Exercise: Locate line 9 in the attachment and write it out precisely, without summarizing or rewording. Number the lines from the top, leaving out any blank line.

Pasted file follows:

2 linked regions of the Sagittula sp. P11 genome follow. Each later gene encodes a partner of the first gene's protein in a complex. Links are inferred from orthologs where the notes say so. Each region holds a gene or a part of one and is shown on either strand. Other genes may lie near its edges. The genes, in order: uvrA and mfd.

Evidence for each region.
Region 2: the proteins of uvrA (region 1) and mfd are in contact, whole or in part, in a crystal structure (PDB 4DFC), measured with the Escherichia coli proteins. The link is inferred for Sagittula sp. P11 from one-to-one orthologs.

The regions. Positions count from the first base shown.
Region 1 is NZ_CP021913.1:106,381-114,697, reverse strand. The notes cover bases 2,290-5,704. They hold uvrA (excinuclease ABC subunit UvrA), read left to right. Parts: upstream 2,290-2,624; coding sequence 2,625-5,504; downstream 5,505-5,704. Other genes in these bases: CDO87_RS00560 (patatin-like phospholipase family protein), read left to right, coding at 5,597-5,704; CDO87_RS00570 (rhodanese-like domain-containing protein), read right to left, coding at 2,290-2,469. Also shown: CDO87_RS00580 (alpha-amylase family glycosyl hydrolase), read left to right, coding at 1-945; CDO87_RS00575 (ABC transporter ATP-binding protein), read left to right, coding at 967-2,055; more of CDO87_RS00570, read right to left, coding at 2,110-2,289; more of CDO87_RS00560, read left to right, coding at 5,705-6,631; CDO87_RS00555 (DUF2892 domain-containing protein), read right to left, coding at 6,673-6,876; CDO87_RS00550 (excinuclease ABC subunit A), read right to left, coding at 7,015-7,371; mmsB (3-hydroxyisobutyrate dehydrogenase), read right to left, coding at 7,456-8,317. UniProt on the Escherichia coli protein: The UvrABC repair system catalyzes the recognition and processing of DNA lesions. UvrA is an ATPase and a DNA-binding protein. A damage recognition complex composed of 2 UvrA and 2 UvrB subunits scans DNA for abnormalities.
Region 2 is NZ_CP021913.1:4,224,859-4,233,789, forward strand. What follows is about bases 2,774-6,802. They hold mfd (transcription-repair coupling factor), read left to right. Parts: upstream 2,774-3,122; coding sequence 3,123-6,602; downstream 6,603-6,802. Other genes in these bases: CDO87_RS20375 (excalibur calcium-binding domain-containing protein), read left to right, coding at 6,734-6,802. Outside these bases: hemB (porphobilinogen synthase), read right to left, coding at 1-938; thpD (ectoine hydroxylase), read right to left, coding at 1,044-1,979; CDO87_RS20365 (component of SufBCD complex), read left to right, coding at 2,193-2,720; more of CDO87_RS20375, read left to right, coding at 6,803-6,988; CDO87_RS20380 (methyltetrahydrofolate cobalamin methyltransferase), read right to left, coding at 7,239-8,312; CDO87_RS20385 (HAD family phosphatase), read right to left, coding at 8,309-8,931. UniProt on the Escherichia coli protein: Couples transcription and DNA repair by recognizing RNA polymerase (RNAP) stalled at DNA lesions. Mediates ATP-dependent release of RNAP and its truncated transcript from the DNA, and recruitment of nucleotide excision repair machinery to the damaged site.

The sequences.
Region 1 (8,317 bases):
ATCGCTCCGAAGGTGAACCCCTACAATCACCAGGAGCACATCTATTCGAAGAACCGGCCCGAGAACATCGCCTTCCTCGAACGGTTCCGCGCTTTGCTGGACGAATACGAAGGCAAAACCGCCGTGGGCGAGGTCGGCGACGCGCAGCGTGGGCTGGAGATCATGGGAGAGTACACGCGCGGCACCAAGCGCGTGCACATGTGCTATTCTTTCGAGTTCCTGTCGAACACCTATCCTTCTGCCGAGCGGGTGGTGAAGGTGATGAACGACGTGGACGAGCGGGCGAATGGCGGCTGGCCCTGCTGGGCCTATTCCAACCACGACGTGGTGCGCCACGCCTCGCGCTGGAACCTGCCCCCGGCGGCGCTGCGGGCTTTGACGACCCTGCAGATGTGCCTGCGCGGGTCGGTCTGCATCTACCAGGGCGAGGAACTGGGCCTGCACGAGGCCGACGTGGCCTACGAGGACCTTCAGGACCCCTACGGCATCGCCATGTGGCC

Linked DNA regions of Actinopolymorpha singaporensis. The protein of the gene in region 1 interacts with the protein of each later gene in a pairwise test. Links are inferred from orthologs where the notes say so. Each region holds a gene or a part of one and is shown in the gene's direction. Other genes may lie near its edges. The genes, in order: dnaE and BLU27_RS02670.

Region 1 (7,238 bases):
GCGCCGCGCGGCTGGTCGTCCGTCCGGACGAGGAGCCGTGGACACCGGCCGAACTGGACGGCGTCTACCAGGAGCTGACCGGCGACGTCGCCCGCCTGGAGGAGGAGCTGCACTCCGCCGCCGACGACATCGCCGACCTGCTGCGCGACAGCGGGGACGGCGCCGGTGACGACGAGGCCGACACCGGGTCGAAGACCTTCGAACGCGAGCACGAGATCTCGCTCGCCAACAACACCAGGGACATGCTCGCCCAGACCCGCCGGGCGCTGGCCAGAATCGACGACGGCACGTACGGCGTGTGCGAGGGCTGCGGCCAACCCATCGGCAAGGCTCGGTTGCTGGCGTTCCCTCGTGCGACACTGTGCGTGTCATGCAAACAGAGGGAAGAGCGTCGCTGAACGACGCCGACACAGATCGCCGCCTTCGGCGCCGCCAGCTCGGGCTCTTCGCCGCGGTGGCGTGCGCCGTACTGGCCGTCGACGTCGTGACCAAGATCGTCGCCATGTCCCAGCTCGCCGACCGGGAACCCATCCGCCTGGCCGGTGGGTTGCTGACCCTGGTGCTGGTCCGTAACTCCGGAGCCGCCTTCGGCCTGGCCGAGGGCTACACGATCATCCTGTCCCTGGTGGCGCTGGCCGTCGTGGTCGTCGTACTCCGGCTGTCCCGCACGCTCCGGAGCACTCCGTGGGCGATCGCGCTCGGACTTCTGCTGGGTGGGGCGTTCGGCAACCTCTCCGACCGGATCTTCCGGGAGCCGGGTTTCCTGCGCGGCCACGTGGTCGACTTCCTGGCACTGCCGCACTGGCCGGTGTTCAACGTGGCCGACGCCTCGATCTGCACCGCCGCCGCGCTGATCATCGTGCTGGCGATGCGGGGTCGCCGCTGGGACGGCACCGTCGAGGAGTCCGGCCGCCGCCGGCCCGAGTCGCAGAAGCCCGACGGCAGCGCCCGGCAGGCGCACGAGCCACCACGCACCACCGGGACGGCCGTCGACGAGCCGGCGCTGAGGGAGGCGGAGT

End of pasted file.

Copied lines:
ATCGCTCCGAAGGTGAACCCCTACAATCACCAGGAGCACATCTATTCGAAGAACCGGCCCGAGAACATCGCCTTCCTCGAACGGTTCCGCGCTTTGCTGGACGAATACGAAGGCAAAACCGCCGTGGGCGAGGTCGGCGACGCGCAGCGTGGGCTGGAGATCATGGGAGAGTACACGCGCGGCACCAAGCGCGTGCACATGTGCTATTCTTTCGAGTTCCTGTCGAACACCTATCCTTCTGCCGAGCGGGTGGTGAAGGTGATGAACGACGTGGACGAGCGGGCGAATGGCGGCTGGCCCTGCTGGGCCTATTCCAACCACGACGTGGTGCGCCACGCCTCGCGCTGGAACCTGCCCCCGGCGGCGCTGCGGGCTTTGACGACCCTGCAGATGTGCCTGCGCGGGTCGGTCTGCATCTACCAGGGCGAGGAACTGGGCCTGCACGAGGCCGACGTGGCCTACGAGGACCTTCAGGACCCCTACGGCATCGCCATGTGGCC